19:30:51	 From  afwaanquadri : Thanks Jacob and Stephane.
19:30:54	 From  Nikola Jovanovic : great job guys, thank you!
19:30:56	 From  Konstantin : Thanks, great job!
19:31:46	 From  Gary : HUGE thanks to Jacob and Stephane. You have both done a tremendous job. I hope to be back next year
19:32:06	 From  Stephane Boucher : Yes, all Q&A have been uploaded and are now available 'on-demand', other than this one that you are in right now!
19:32:26	 From  Stefan Petersen : Thanks! Very nice talk and explanation!
19:32:40	 From  afwaanquadri : I will be looking forward to next year's conference.
19:32:46	 From  Rob Meades : Thank you Jean, I was actually implementing MPU support on a new processor today and pondering how far I should look into proper RTOS support;  you have answered EVERYTHING!
19:32:49	 From  metty : Thanks, Stephane & Jacob!

19:32:53	 From  javi : Does the MPU influence ianyhow in the debugging?
19:33:08	 From  David Kanceruk : Thanks Jean, Jacob and Stephane. Great conclusion to a very informative conference.
19:34:07	 From  Keith J : Thanks for doing this Stephane and Jacob.  Love the accessibility of the online conference format... miss the personal interaction with attendees though.  But nothing you can do there.
19:35:04	 From  Will Hsiung : Thanks Jean for the presentation and to Jacob and Stephane for the online conference!
19:35:18	 From  Stephane Boucher : I recognize many names here that showed up to many of the Q&A sessions.  Thank you to you guys, you made that conference very interesting and vibrant!
19:35:41	 From  javi : Thanks, great answer
19:35:55	 From  Keith J : Thanks for taking the time Jean!!!
19:36:04	 From  Erwin : Thanks to all speakers and the organizers! You did a great job! So much useful information. Like a perfectly designed embedded System.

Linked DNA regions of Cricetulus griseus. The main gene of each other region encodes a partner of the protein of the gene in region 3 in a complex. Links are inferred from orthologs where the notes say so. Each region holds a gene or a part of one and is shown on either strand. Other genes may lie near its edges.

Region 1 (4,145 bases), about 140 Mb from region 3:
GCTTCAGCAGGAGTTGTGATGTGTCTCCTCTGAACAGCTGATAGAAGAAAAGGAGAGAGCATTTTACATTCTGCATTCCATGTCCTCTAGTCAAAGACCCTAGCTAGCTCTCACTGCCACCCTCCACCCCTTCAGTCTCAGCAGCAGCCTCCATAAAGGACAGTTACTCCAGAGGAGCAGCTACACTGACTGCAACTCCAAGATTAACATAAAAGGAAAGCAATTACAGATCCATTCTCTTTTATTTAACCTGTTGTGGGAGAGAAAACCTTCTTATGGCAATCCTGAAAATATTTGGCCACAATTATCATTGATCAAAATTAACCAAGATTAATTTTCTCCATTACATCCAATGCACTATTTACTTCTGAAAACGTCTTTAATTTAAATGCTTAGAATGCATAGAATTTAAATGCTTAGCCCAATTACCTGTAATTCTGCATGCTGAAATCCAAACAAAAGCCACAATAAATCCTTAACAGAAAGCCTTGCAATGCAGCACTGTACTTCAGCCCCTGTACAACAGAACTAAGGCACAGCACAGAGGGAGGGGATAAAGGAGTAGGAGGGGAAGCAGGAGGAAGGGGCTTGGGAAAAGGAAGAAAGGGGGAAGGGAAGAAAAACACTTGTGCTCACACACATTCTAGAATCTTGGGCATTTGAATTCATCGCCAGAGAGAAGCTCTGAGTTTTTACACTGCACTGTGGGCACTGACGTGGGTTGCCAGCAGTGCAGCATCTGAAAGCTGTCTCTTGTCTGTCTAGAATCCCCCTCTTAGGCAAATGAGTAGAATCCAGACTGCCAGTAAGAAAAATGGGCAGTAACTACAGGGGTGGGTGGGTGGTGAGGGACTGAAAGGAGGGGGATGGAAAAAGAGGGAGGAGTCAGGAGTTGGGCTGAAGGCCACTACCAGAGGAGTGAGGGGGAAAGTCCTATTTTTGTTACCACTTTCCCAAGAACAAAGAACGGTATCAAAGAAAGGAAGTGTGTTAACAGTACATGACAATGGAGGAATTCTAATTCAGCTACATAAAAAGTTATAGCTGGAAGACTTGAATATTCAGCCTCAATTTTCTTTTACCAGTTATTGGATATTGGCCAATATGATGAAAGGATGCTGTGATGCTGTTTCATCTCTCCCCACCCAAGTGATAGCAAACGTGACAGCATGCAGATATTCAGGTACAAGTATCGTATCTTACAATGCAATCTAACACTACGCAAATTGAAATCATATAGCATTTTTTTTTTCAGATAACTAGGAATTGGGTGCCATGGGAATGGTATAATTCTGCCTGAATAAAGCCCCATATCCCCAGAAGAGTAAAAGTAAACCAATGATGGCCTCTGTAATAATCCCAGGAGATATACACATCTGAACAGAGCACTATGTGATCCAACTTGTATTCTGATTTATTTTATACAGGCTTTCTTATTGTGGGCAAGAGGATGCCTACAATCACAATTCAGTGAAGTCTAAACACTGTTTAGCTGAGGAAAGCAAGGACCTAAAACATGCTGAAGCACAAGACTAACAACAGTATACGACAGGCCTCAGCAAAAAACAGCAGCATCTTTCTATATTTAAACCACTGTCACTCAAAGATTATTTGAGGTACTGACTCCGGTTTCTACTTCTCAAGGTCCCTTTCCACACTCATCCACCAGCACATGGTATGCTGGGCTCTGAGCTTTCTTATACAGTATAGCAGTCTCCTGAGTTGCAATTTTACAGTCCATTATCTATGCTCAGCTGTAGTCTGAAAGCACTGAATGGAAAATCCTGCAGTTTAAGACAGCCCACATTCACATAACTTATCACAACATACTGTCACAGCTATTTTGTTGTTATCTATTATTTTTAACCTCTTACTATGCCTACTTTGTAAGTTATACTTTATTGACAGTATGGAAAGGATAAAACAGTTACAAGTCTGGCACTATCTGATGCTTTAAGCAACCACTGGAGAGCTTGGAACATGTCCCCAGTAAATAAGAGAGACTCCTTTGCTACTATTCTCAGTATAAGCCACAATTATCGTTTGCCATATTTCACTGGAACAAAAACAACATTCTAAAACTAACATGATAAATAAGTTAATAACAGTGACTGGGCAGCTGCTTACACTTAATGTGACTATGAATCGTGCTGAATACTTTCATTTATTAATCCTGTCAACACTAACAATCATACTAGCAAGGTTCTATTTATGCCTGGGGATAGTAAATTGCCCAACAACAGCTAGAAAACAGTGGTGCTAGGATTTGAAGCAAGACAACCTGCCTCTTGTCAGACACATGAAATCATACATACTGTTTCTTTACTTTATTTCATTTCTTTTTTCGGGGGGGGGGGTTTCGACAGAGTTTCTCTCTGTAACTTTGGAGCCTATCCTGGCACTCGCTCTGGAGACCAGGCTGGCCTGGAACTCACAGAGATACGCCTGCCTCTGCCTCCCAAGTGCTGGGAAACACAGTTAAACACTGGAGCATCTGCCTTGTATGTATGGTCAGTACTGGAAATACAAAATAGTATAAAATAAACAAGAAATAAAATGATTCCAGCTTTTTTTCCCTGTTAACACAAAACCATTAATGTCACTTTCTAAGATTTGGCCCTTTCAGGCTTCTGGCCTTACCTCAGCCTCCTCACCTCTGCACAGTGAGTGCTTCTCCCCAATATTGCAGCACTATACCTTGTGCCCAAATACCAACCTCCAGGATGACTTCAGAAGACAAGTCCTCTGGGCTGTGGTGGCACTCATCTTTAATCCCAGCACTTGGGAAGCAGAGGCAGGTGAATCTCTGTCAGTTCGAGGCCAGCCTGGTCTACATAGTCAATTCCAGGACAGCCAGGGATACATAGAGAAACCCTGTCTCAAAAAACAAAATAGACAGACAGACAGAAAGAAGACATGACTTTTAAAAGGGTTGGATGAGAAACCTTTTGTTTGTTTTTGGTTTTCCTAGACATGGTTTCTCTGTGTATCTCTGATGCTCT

19:36:14	 From  Sam : thank you.
19:36:47	 From  Raul Pando : Thanks a lot, I thoroughly enjoyed the conference. Can't wait until next year :)
19:36:58	 From  Leandro Pérez : Thanks @Jacob, @Stephane and all the conferences.... Was a superb event!!! I will be in the event on 2022
19:37:03	 From  Rob Meades : Thank you Jacob and Stephane!
19:37:08	 From  Gerhard : Thanks!
19:37:10	 From  dayolawa : Thank you!
19:37:12	 From  Bruce Lueckenhoff : Thanks to Jacob, Stephane, and all the speakers!
19:37:32	 From  Steve Wheeler : I’ve really enjoyed the conference. And it’s inexpensive enough that I can afford it now that I’m retired :-) Looking forward to next year!
19:37:44	 From  javi : thanks, this conference has exceeded my expectations. Great job
19:38:23	 From  javi : Where do we go now for the beers?
19:38:48	 From  Dave Nadler : JJacob, do you have a beer Zoom?
19:38:52	 From  Yuriy Kozhynov : Many-many thanks!!!
19:38:56	 From  Rostifer : Thanks to all the presenters and organizers!
19:38:59	 From  Sam : This was my first EOC. Better than DEFCON that I attended. More in depth.
19:39:19	 From  Leandro Pérez : lol
19:39:54	 From  Leandro Pérez : Regards from Latam… It was a great resource
19:39:56	 From  Jay : thanks!!
19:39:58	 From  Rocco Brandi : thanks!
19:39:58	 From  Keith J : To a better 2021 all
19:40:01	 From  Jose E. : thanks!